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American Toad

With the first warm night of spring, American Toads migrate from their woodland and garden homes to their breeding wetlands. If you are out on that night, you may hear them hopping through the leaves.

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Male American Toad in the woods.

American Toads breed in early spring in Philadelphia, usually in April. Males arrive first at ponds and along the banks of creeks.

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Male American Toad in Fairmount Park pond.

When the males reach water, and the air temperature is warm enough, they begin to call. Their song is a long trill lasting from 6 to 30 seconds. Only the males sing.

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A male American Toad calls.

Females are drawn to the choruses of the males. As soon as a female arrives at the pond or creek, males will try to grab her. Males have horny tubercles on their first and second fingers to get a tight hold on the female. This mating grasp is called amplexus. The pair will stay in amplexus until they mate or another male separates them. Males are smaller than females and are always the ones on top.

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American Toads in amplexus

Sometimes more than one male will grab onto the female and a small toad ball will form. This can be dangerous for the female. Occasionally a female drowns because she cannot get to the surface to breath.

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Two males holding on to female in the middle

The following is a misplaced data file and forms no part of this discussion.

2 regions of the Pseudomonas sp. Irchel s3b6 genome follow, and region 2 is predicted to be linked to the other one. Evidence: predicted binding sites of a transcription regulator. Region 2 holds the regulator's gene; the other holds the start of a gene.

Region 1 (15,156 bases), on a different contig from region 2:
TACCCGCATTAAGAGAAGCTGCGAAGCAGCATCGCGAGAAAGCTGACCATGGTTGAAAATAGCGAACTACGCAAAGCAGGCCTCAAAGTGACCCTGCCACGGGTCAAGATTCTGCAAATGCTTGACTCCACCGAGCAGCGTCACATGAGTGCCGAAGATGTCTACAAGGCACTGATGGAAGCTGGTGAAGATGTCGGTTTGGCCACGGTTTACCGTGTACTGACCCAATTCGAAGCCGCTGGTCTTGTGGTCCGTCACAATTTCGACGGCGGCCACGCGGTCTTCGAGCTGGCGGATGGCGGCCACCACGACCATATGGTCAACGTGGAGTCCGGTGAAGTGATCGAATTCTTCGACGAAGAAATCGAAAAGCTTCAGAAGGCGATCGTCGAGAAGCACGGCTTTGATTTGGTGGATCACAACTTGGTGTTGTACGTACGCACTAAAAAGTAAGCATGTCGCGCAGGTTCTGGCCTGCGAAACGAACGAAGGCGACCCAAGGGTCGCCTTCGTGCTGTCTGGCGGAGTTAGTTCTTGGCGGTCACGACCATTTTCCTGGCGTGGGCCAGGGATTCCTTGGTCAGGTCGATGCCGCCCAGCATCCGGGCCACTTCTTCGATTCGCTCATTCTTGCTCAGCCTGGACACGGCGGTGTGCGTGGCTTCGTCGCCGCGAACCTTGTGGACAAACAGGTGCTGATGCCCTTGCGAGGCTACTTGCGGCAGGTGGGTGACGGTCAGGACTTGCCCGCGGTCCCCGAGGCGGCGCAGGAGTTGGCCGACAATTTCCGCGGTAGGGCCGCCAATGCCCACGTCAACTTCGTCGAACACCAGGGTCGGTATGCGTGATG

Mating takes place within a few hours of the female's arrival. The female lays two long strands of eggs which come out side by side. As the eggs emerge, the male releases sperm into the water to fertilize them.

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Female releases two strands of eggs while smaller male fertilizes

The eggs are blackish on top and white below. The long curly strands anchor the eggs to rocks and sticks under water to keep them from washing away.

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American Toad eggs

Depending on the water temperature, eggs hatch in three days to two weeks and tiny black tadpoles emerge. Eggs hatch faster in warmer water.

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Toad tadpoles

The tadpoles grow for several weeks. In less than two months they metamorphose into toadlets. These tiny toads are less than half an inch long. In a good year, thousands can cover the ground on the side of a pond.

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Newly metamorphosed toadlet on penny

Within days, the toadlets travel away from the wetlands into the woods and gardens where they will spend most of their lives.

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Woodland habitat of American Toad

The little toads grow rapidly and will be ready to breed in two or three years.

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American Toad adult from the Adirondacks